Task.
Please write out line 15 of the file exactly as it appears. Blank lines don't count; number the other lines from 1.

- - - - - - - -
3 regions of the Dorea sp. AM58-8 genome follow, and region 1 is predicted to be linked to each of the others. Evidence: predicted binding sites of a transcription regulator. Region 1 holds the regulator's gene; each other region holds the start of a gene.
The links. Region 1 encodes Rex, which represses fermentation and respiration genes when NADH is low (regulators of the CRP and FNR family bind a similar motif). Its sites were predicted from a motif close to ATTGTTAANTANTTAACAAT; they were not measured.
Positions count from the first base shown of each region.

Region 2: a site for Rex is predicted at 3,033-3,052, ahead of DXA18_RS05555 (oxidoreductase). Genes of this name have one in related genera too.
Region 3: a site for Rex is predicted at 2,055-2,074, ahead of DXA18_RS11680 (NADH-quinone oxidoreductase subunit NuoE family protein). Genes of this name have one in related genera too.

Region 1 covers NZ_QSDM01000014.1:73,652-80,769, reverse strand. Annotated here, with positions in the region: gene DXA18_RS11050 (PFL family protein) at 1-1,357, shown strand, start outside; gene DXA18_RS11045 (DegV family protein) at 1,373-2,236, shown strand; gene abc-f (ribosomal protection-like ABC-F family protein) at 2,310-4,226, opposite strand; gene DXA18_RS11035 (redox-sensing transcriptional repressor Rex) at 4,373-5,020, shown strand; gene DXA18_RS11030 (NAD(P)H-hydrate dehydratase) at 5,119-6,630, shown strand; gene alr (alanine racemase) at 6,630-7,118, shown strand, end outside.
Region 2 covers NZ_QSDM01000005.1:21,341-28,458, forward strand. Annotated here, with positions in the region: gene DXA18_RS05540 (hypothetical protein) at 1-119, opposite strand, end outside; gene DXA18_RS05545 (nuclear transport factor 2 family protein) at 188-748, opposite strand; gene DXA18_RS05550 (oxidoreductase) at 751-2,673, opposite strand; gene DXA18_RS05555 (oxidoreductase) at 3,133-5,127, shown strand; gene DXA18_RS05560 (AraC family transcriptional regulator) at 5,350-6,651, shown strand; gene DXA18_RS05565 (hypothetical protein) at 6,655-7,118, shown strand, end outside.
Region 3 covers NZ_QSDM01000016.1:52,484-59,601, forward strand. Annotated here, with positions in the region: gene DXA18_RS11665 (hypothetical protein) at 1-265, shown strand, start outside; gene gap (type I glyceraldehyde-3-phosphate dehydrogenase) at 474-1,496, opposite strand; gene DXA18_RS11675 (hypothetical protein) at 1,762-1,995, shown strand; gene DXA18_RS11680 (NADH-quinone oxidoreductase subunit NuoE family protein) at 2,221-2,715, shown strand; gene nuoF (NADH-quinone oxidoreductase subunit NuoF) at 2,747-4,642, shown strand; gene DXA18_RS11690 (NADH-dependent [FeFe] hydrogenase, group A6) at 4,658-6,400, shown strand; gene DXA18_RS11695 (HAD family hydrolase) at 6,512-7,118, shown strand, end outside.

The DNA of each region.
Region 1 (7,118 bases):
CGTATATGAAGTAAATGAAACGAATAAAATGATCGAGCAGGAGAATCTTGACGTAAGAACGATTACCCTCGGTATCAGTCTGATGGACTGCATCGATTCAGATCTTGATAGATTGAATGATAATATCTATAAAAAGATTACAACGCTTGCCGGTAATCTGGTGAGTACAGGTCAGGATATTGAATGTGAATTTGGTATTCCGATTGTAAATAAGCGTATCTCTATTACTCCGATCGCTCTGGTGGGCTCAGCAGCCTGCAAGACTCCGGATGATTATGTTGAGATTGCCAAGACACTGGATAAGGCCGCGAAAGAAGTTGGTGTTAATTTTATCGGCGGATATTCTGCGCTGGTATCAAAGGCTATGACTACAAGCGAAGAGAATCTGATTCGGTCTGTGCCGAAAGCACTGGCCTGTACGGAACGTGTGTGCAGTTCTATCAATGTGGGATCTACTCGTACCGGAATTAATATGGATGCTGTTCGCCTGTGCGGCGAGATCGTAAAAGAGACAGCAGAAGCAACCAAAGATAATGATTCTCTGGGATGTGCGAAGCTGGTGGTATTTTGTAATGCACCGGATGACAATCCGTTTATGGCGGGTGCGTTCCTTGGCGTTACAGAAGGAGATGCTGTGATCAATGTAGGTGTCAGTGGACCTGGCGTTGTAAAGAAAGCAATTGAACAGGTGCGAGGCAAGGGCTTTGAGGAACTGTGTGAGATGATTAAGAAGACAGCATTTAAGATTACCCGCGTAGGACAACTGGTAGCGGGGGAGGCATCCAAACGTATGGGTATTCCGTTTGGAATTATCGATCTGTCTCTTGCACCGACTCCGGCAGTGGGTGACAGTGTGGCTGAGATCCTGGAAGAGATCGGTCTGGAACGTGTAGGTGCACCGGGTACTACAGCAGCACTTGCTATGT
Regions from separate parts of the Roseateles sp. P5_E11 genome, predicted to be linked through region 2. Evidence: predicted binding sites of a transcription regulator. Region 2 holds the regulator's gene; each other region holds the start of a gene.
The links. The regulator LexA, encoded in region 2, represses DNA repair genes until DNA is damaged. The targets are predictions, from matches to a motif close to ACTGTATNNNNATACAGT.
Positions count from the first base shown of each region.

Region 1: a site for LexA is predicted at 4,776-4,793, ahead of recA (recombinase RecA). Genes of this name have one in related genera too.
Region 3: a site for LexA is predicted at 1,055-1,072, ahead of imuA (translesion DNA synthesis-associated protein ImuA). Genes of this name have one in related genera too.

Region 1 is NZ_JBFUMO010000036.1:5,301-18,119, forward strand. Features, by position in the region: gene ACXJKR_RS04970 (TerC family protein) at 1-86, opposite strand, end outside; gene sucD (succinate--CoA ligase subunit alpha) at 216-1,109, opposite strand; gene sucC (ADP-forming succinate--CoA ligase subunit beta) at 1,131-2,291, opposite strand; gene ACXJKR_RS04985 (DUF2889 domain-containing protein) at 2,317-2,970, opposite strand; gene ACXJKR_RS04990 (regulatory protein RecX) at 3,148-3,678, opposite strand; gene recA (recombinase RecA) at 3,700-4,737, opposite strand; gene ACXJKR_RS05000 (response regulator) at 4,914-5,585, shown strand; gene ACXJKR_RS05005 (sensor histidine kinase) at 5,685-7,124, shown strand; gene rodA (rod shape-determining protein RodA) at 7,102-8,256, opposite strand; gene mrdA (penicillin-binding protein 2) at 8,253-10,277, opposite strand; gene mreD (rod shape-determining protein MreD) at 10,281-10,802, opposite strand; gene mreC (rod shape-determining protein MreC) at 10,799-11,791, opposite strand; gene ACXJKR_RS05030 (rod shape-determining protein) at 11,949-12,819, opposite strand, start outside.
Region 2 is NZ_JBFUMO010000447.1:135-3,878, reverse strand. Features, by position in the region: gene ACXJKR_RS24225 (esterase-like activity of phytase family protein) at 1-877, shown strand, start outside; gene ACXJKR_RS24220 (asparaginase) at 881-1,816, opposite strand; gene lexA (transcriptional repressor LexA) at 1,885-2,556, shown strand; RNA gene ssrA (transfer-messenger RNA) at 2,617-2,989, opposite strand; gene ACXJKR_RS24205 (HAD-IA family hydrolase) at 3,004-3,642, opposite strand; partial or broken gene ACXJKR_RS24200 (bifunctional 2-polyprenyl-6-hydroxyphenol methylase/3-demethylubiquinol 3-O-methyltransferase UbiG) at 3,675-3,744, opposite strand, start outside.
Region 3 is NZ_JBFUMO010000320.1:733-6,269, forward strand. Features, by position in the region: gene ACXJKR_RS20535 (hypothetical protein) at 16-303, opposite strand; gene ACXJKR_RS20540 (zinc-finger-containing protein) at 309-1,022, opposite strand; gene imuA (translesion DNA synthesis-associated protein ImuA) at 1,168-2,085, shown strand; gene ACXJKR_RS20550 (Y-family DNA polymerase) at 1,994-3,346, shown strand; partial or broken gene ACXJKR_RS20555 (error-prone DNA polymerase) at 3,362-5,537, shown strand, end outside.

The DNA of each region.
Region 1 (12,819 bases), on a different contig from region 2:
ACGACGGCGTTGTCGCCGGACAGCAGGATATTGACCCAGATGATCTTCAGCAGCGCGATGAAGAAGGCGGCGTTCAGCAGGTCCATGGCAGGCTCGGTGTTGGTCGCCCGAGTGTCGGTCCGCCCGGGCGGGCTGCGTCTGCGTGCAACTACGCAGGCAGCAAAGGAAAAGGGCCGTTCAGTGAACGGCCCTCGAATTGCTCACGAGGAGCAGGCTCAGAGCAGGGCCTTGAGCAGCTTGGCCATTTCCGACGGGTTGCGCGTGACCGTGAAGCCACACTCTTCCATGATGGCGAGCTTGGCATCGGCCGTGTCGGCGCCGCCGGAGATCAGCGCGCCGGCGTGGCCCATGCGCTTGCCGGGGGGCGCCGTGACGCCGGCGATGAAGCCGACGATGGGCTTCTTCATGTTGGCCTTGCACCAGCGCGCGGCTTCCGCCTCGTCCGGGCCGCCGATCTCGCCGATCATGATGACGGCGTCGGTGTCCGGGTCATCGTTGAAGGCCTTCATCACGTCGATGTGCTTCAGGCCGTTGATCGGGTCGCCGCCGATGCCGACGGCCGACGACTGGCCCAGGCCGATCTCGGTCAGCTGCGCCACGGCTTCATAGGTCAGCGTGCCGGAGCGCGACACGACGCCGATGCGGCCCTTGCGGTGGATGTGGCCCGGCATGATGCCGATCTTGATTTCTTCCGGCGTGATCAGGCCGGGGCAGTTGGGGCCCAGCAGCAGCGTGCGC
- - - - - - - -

Region 1: a site for LexA is predicted at 4,776-4,793, ahead of recA (recombinase RecA). Genes of this name have one in related genera too.